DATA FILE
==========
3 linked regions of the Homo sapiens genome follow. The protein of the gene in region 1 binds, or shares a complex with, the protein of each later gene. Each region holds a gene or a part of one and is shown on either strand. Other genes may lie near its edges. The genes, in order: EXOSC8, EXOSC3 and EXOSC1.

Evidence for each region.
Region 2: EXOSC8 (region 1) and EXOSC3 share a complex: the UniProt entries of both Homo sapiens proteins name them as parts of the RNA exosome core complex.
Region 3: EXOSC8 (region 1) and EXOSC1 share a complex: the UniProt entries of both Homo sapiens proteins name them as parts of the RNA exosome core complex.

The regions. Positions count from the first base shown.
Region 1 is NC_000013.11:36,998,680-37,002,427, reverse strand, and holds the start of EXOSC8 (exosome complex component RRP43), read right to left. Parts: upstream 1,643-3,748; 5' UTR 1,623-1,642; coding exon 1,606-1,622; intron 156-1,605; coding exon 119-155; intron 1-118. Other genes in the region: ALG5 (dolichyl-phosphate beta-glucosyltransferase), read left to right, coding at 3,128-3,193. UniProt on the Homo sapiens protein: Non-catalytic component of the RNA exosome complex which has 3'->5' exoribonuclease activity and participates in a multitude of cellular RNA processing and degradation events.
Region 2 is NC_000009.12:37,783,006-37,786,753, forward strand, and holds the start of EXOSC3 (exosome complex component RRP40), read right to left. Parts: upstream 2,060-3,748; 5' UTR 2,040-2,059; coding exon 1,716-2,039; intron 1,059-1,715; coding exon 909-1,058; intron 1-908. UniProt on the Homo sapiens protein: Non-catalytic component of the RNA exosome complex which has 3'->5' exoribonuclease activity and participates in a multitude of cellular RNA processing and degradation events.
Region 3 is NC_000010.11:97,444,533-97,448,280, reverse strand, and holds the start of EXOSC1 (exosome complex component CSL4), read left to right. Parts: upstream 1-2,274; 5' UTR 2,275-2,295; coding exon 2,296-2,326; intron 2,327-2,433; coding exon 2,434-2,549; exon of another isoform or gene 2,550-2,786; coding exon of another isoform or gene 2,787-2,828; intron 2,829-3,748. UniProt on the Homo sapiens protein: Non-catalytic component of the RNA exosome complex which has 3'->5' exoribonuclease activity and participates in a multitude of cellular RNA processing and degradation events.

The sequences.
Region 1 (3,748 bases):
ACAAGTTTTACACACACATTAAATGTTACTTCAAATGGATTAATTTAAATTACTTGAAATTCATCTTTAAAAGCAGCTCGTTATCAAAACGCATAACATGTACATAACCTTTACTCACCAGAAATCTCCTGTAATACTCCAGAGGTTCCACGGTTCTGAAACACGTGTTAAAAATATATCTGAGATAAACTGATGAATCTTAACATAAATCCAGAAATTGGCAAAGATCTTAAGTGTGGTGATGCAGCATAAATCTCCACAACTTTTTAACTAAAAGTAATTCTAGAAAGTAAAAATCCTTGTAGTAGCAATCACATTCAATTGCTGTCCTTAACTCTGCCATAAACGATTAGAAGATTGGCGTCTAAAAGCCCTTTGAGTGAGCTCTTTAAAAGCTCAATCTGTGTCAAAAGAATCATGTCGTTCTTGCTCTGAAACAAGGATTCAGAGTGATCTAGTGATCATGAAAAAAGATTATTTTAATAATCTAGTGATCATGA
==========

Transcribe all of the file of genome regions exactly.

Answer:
3 linked regions of the Homo sapiens genome follow. The protein of the gene in region 1 binds, or shares a complex with, the protein of each later gene. Each region holds a gene or a part of one and is shown on either strand. Other genes may lie near its edges. The genes, in order: EXOSC8, EXOSC3 and EXOSC1.

Evidence for each region.
Region 2: EXOSC8 (region 1) and EXOSC3 share a complex: the UniProt entries of both Homo sapiens proteins name them as parts of the RNA exosome core complex.
Region 3: EXOSC8 (region 1) and EXOSC1 share a complex: the UniProt entries of both Homo sapiens proteins name them as parts of the RNA exosome core complex.

The regions. Positions count from the first base shown.
Region 1 is NC_000013.11:36,998,680-37,002,427, reverse strand, and holds the start of EXOSC8 (exosome complex component RRP43), read right to left. Parts: upstream 1,643-3,748; 5' UTR 1,623-1,642; coding exon 1,606-1,622; intron 156-1,605; coding exon 119-155; intron 1-118. Other genes in the region: ALG5 (dolichyl-phosphate beta-glucosyltransferase), read left to right, coding at 3,128-3,193. UniProt on the Homo sapiens protein: Non-catalytic component of the RNA exosome complex which has 3'->5' exoribonuclease activity and participates in a multitude of cellular RNA processing and degradation events.
Region 2 is NC_000009.12:37,783,006-37,786,753, forward strand, and holds the start of EXOSC3 (exosome complex component RRP40), read right to left. Parts: upstream 2,060-3,748; 5' UTR 2,040-2,059; coding exon 1,716-2,039; intron 1,059-1,715; coding exon 909-1,058; intron 1-908. UniProt on the Homo sapiens protein: Non-catalytic component of the RNA exosome complex which has 3'->5' exoribonuclease activity and participates in a multitude of cellular RNA processing and degradation events.
Region 3 is NC_000010.11:97,444,533-97,448,280, reverse strand, and holds the start of EXOSC1 (exosome complex component CSL4), read left to right. Parts: upstream 1-2,274; 5' UTR 2,275-2,295; coding exon 2,296-2,326; intron 2,327-2,433; coding exon 2,434-2,549; exon of another isoform or gene 2,550-2,786; coding exon of another isoform or gene 2,787-2,828; intron 2,829-3,748. UniProt on the Homo sapiens protein: Non-catalytic component of the RNA exosome complex which has 3'->5' exoribonuclease activity and participates in a multitude of cellular RNA processing and degradation events.

The sequences.
Region 1 (3,748 bases):
ACAAGTTTTACACACACATTAAATGTTACTTCAAATGGATTAATTTAAATTACTTGAAATTCATCTTTAAAAGCAGCTCGTTATCAAAACGCATAACATGTACATAACCTTTACTCACCAGAAATCTCCTGTAATACTCCAGAGGTTCCACGGTTCTGAAACACGTGTTAAAAATATATCTGAGATAAACTGATGAATCTTAACATAAATCCAGAAATTGGCAAAGATCTTAAGTGTGGTGATGCAGCATAAATCTCCACAACTTTTTAACTAAAAGTAATTCTAGAAAGTAAAAATCCTTGTAGTAGCAATCACATTCAATTGCTGTCCTTAACTCTGCCATAAACGATTAGAAGATTGGCGTCTAAAAGCCCTTTGAGTGAGCTCTTTAAAAGCTCAATCTGTGTCAAAAGAATCATGTCGTTCTTGCTCTGAAACAAGGATTCAGAGTGATCTAGTGATCATGAAAAAAGATTATTTTAATAATCTAGTGATCATGA